The subject of this case study is the role of intellectual property rights in the benefit-sharing arrangements surrounding the work of the Bio-resources Development and Conservation Programme (BDCP) as a part of the International Cooperative Biodiversity Group (ICBG) in the field of traditional medicine. In particular the role of patents, trade secrets and trademarks are discussed. The case examines a national patent and an “international” patent application under the Patent Cooperation Treaty (PCT), with claims over TK-based pharmaceutical inventions related to the work of the ICBG. This study is part of WIPO’s sponsored study on the role of intellectual property rights in the sharing of benefits arising from the use of biological resources and associated traditional knowledge. Read more

Patent and Pharmaceutical R&D: Consolidating Private-Public Partnership Approach to Global Public Health Crises by Chidi Oguamanam, The Journal of World Intellectual Property, Volume 13, issue 4 (July 2010), p. 556-580. DOI: 10.1111/j.1747-1796.2010.00396.x

This paper examines the patent regime in the pharmaceutical sector analyzing the reward and incentive justification of Intellectual Property. It further examines the direction in which the patent regime promotes pharmaceutical Research & Development and innovation. It looks at the role of non-market actors in filling the gaps in the global public health system in regard to public health and the access to essential drugs crises and recommends a patent-based pharmaceutical research & development and innovation system that is driven by global need and demand. The paper also recommends that such a system should be backed by a treaty on pharmaceutical research & development that provides legal framework for the non-market actors while affirming the balancing role of intellectual property in negotiating social relations. Read more

The Management of Research and Development (R&D) for Commercialization in Nigeria by Prince Okechukwu Ukwuoma, Benedict Amade and Enoch Ifeanyichukwu Moghalu, International Journal of Advanced Scientific and Technical Research Issue 3 volume 1, January-February 2013

This study examines three factors that affect the management of research & development (R&D) outcomes for commercialization in Nigeria namely: implicit, explicit and technology brokering. The study found that a significant relationship exists among implicit factors, explicit factors, technology brokering and R&D management structure. The study concludes that effective management of R&D activities is crucial for wealth creation and national development and recommends that greater attention should be paid to these factors or their negligence may be detrimental to the expected commercialization of R&D outcomes and other inventions. The study further recommends that the National Innovative System (NIS) should: (i) Make policies to encourage technology brokering activities in all research and related research institutes; (ii) Ensure that it brings together the right mix of quality technical resources to R&D activities.; (iii) Provide an enabling environment conducive for innovative efforts in research and related research institutes and that further studies be carried out in order to compare or generalize the findings of this work. Read more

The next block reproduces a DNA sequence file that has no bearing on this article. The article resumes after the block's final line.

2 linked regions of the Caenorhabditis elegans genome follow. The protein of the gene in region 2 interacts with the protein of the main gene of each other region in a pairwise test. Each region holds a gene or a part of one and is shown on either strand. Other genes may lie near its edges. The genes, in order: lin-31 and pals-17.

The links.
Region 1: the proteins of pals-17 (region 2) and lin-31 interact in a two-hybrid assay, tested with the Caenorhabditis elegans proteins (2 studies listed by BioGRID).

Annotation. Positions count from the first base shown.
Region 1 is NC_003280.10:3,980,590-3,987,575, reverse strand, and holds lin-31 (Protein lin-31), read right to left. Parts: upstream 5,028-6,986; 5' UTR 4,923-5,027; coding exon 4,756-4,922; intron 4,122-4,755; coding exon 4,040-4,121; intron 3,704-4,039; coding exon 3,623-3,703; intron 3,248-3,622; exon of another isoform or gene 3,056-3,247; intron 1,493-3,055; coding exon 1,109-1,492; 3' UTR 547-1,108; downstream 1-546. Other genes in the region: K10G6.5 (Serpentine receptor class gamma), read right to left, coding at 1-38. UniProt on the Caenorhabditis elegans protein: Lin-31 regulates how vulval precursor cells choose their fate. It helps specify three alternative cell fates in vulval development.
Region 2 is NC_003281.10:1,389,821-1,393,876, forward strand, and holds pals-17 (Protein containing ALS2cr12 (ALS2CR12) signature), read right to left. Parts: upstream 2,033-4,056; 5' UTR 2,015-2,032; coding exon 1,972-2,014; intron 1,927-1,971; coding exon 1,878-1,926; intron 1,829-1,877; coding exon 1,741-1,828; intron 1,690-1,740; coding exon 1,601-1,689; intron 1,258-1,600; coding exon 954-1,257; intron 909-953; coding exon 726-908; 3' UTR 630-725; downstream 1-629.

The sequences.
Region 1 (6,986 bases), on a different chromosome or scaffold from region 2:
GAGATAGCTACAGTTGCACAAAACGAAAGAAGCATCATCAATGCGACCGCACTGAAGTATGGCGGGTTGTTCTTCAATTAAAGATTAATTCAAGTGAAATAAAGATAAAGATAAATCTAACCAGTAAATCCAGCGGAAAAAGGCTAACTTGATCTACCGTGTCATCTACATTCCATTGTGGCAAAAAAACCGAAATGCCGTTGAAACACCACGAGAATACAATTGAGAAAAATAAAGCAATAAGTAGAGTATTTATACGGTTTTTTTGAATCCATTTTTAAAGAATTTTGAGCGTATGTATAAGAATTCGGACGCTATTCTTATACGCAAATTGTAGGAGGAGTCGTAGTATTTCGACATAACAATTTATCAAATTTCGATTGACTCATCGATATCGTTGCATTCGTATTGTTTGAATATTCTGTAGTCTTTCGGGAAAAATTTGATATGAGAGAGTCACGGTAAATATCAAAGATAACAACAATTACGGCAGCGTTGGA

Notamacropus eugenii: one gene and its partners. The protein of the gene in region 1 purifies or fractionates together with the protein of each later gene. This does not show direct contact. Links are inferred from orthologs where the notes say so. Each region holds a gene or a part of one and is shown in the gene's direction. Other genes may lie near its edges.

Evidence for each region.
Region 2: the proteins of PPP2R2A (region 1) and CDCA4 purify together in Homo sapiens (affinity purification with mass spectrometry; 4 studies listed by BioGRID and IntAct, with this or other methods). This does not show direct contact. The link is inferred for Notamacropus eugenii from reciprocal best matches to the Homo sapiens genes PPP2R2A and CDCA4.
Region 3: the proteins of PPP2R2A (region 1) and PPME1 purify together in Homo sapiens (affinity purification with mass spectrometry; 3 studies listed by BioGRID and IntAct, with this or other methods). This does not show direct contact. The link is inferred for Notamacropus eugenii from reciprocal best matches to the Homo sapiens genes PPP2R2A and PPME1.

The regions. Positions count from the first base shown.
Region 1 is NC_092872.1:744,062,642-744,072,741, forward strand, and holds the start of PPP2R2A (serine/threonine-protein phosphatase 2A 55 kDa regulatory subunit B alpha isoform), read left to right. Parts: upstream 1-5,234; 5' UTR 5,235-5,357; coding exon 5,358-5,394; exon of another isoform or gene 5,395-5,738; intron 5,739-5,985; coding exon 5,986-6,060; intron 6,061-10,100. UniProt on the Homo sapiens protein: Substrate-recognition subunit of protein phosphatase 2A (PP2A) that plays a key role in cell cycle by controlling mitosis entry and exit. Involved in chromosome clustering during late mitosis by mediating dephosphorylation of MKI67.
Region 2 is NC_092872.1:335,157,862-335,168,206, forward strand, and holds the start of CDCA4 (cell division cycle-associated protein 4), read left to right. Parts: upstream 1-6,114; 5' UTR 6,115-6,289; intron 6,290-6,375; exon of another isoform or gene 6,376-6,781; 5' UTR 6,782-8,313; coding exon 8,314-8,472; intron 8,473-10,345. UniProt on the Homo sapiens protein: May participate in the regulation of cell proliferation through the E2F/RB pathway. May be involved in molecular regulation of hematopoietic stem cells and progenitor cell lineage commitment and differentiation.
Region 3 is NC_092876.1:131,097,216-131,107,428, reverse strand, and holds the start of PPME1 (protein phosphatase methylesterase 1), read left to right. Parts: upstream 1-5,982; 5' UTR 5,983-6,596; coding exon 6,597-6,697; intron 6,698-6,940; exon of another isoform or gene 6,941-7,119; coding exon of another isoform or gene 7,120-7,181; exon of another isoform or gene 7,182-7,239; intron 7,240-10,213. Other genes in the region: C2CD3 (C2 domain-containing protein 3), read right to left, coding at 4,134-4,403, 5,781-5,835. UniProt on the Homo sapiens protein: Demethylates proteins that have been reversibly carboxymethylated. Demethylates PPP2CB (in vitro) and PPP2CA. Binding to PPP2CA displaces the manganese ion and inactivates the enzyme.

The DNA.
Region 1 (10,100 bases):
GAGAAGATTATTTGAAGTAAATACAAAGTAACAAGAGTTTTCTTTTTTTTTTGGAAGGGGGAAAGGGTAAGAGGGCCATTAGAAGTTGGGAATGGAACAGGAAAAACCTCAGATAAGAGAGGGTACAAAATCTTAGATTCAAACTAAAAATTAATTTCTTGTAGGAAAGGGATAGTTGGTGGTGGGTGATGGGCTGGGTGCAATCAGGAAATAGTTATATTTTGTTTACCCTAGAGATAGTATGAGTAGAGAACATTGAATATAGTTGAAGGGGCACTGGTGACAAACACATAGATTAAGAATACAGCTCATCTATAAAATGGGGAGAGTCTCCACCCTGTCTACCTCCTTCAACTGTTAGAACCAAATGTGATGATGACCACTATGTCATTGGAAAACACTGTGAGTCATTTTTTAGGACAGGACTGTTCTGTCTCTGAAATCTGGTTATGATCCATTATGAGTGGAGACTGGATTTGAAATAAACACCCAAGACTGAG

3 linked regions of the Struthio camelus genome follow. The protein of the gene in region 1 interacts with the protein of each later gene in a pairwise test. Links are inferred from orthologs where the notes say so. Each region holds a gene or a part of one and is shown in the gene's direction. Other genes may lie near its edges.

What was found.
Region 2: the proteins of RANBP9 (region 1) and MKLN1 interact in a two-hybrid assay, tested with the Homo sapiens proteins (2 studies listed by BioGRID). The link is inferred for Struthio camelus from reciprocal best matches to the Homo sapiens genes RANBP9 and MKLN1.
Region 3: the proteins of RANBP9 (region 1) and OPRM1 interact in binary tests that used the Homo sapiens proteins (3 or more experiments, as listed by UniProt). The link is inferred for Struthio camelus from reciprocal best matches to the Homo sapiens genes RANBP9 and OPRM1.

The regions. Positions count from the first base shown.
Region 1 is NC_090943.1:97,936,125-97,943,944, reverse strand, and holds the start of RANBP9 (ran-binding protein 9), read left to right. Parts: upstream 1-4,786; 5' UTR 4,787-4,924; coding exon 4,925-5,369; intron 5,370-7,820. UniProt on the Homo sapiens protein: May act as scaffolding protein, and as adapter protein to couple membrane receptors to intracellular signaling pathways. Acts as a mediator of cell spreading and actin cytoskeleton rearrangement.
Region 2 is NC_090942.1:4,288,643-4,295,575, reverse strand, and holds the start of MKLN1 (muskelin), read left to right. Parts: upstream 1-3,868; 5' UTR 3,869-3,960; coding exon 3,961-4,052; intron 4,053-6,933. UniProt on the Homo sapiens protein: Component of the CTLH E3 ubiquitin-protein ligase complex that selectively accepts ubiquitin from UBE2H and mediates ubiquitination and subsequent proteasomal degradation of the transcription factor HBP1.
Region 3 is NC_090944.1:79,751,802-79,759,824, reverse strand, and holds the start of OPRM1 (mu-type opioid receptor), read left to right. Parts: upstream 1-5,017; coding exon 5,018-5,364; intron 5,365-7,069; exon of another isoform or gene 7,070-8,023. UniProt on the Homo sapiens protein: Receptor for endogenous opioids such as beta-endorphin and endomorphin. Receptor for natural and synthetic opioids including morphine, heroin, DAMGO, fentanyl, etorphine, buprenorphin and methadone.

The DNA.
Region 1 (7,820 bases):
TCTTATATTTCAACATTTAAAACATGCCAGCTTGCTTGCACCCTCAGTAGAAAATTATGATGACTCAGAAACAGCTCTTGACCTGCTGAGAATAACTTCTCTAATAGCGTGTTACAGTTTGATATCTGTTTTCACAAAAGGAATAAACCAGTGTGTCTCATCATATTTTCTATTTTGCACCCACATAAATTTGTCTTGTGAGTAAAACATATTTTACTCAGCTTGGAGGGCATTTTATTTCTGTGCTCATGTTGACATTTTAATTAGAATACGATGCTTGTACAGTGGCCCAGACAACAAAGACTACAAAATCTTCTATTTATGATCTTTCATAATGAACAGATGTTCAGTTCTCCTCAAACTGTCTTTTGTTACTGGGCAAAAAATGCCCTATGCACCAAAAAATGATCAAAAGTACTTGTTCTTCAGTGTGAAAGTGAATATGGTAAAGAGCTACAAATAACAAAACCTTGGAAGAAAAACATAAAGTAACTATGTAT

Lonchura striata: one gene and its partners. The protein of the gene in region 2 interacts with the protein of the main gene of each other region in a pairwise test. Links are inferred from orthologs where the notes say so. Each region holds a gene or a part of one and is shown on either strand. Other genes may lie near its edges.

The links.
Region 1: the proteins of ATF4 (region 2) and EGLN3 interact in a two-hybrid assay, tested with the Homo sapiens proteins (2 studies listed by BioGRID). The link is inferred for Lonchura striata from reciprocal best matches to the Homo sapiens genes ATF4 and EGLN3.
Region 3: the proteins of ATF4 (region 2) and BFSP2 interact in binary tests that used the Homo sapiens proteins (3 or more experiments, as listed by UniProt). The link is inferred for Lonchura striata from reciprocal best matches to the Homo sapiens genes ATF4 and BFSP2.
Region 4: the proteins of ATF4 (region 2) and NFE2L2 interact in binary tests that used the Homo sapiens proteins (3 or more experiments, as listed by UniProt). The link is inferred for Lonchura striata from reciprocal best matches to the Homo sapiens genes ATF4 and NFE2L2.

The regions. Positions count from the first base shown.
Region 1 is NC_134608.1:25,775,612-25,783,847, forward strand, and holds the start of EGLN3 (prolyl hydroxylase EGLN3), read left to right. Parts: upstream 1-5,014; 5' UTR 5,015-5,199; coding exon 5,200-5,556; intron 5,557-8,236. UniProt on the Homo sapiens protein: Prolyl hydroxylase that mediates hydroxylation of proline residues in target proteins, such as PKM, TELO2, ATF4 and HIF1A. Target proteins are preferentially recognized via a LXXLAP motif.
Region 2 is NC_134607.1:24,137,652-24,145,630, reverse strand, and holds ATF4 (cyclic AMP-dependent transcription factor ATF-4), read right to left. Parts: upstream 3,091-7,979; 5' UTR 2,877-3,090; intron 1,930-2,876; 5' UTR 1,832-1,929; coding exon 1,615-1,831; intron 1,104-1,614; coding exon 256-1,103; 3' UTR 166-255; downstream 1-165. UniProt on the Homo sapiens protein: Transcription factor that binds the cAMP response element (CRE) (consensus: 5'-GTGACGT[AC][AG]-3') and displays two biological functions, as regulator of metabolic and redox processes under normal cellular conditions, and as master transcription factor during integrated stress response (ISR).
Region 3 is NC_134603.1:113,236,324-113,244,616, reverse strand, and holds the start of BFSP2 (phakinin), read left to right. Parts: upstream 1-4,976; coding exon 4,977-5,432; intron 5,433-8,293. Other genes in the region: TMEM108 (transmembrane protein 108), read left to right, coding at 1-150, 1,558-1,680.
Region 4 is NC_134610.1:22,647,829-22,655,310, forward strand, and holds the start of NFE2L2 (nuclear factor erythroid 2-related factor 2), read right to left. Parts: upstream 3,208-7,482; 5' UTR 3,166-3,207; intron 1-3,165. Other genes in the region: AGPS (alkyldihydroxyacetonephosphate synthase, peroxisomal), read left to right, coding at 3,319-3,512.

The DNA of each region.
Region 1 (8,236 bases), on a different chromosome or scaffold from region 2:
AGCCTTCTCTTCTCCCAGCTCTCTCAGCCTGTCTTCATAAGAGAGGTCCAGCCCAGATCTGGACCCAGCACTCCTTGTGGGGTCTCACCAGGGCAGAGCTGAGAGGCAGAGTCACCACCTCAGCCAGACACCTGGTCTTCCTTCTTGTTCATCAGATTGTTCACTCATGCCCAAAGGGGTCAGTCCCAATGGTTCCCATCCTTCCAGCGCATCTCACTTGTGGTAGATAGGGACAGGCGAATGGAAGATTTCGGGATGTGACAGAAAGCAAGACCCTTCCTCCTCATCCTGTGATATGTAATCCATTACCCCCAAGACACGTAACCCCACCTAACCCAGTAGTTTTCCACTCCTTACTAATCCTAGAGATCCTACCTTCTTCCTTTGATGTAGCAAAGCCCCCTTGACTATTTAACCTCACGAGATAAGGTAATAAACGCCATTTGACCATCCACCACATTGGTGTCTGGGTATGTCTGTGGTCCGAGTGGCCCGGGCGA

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About Bob Aroture 559 Articles
Bob is a Senior Editor and Content Development Manager at Nigerian Law Intellectual Property Watch. He holds a BS degree, with a major in biochemistry. He works directly with the Newsroom Team. His focus areas are technology and innovation, and pharmaceutical technology. Email: editorial@nlipw.com